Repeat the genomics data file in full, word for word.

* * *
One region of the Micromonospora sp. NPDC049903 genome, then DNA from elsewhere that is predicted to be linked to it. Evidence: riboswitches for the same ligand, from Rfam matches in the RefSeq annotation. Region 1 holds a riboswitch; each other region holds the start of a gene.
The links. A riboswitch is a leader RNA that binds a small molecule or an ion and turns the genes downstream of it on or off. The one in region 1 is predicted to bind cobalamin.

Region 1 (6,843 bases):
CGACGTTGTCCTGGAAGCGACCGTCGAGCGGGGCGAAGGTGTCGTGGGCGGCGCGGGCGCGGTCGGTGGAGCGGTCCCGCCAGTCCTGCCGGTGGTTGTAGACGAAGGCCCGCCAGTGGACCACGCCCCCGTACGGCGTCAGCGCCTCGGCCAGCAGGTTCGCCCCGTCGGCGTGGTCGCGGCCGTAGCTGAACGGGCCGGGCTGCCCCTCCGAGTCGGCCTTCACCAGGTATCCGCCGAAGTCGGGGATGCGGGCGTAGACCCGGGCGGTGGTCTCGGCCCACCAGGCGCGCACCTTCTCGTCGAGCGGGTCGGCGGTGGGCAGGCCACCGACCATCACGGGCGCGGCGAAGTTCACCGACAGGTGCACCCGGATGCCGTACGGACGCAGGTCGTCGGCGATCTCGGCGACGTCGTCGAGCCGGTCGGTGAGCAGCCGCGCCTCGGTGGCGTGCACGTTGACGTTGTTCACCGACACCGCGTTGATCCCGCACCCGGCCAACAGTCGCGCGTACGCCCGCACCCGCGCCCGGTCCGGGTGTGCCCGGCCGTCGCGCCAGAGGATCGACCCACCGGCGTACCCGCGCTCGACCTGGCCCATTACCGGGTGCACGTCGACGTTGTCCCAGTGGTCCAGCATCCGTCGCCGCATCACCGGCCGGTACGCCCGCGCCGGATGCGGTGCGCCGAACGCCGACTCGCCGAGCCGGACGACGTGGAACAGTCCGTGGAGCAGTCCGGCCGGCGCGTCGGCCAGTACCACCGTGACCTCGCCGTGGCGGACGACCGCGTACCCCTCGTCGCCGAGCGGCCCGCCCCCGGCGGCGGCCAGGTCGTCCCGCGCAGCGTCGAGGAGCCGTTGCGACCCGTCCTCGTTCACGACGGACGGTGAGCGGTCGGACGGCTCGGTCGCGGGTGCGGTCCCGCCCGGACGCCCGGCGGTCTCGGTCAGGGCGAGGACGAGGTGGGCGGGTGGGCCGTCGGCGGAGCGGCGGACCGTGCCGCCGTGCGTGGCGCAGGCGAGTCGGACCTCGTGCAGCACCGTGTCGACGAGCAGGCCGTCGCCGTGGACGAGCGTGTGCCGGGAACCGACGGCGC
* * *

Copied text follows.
One region of the Micromonospora sp. NPDC049903 genome, then DNA from elsewhere that is predicted to be linked to it. Evidence: riboswitches for the same ligand, from Rfam matches in the RefSeq annotation. Region 1 holds a riboswitch; each other region holds the start of a gene.
The links. A riboswitch is a leader RNA that binds a small molecule or an ion and turns the genes downstream of it on or off. The one in region 1 is predicted to bind cobalamin.

Region 1 (6,843 bases):
CGACGTTGTCCTGGAAGCGACCGTCGAGCGGGGCGAAGGTGTCGTGGGCGGCGCGGGCGCGGTCGGTGGAGCGGTCCCGCCAGTCCTGCCGGTGGTTGTAGACGAAGGCCCGCCAGTGGACCACGCCCCCGTACGGCGTCAGCGCCTCGGCCAGCAGGTTCGCCCCGTCGGCGTGGTCGCGGCCGTAGCTGAACGGGCCGGGCTGCCCCTCCGAGTCGGCCTTCACCAGGTATCCGCCGAAGTCGGGGATGCGGGCGTAGACCCGGGCGGTGGTCTCGGCCCACCAGGCGCGCACCTTCTCGTCGAGCGGGTCGGCGGTGGGCAGGCCACCGACCATCACGGGCGCGGCGAAGTTCACCGACAGGTGCACCCGGATGCCGTACGGACGCAGGTCGTCGGCGATCTCGGCGACGTCGTCGAGCCGGTCGGTGAGCAGCCGCGCCTCGGTGGCGTGCACGTTGACGTTGTTCACCGACACCGCGTTGATCCCGCACCCGGCCAACAGTCGCGCGTACGCCCGCACCCGCGCCCGGTCCGGGTGTGCCCGGCCGTCGCGCCAGAGGATCGACCCACCGGCGTACCCGCGCTCGACCTGGCCCATTACCGGGTGCACGTCGACGTTGTCCCAGTGGTCCAGCATCCGTCGCCGCATCACCGGCCGGTACGCCCGCGCCGGATGCGGTGCGCCGAACGCCGACTCGCCGAGCCGGACGACGTGGAACAGTCCGTGGAGCAGTCCGGCCGGCGCGTCGGCCAGTACCACCGTGACCTCGCCGTGGCGGACGACCGCGTACCCCTCGTCGCCGAGCGGCCCGCCCCCGGCGGCGGCCAGGTCGTCCCGCGCAGCGTCGAGGAGCCGTTGCGACCCGTCCTCGTTCACGACGGACGGTGAGCGGTCGGACGGCTCGGTCGCGGGTGCGGTCCCGCCCGGACGCCCGGCGGTCTCGGTCAGGGCGAGGACGAGGTGGGCGGGTGGGCCGTCGGCGGAGCGGCGGACCGTGCCGCCGTGCGTGGCGCAGGCGAGTCGGACCTCGTGCAGCACCGTGTCGACGAGCAGGCCGTCGCCGTGGACGAGCGTGTGCCGGGAACCGACGGCGC